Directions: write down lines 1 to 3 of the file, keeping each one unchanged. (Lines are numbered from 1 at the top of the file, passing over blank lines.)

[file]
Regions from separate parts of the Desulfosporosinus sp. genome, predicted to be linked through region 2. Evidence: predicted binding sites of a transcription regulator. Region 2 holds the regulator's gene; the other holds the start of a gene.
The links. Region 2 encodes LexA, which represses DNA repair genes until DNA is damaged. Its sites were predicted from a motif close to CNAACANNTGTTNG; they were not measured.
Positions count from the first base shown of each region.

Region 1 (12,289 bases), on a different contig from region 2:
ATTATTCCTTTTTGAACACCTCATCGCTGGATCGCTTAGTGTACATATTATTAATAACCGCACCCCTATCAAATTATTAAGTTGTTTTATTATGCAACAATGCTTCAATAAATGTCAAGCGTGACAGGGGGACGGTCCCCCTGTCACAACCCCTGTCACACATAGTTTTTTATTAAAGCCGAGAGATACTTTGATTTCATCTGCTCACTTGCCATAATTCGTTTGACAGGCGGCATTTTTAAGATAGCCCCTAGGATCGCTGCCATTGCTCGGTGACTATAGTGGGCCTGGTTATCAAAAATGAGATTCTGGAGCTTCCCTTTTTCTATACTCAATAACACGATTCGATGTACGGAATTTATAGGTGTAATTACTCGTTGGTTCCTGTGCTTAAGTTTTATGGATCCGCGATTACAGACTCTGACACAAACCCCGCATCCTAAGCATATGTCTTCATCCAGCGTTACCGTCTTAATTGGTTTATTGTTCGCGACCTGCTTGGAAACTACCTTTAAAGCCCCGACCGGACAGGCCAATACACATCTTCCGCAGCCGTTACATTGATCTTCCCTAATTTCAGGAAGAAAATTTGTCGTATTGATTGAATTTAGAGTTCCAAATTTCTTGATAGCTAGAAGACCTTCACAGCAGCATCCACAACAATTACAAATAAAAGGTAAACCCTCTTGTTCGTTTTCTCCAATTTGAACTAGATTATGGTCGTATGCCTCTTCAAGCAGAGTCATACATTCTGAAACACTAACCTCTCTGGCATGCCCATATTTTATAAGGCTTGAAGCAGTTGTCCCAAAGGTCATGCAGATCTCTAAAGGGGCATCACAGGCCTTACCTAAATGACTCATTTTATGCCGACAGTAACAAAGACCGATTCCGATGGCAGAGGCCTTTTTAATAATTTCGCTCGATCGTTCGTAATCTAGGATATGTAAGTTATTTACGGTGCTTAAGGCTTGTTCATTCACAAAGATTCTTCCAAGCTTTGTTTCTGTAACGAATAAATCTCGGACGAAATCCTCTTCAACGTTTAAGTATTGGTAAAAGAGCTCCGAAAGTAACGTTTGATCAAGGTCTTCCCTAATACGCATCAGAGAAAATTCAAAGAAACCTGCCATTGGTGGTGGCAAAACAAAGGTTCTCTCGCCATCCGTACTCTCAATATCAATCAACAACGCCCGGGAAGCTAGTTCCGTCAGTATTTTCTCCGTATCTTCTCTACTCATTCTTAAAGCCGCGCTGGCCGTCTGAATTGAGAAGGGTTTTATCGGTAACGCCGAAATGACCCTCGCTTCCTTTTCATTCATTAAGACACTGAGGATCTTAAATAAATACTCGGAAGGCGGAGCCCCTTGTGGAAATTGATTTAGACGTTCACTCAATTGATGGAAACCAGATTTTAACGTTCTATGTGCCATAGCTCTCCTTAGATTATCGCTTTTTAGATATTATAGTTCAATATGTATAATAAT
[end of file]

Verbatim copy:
Regions from separate parts of the Desulfosporosinus sp. genome, predicted to be linked through region 2. Evidence: predicted binding sites of a transcription regulator. Region 2 holds the regulator's gene; the other holds the start of a gene.
The links. Region 2 encodes LexA, which represses DNA repair genes until DNA is damaged. Its sites were predicted from a motif close to CNAACANNTGTTNG; they were not measured.
Positions count from the first base shown of each region.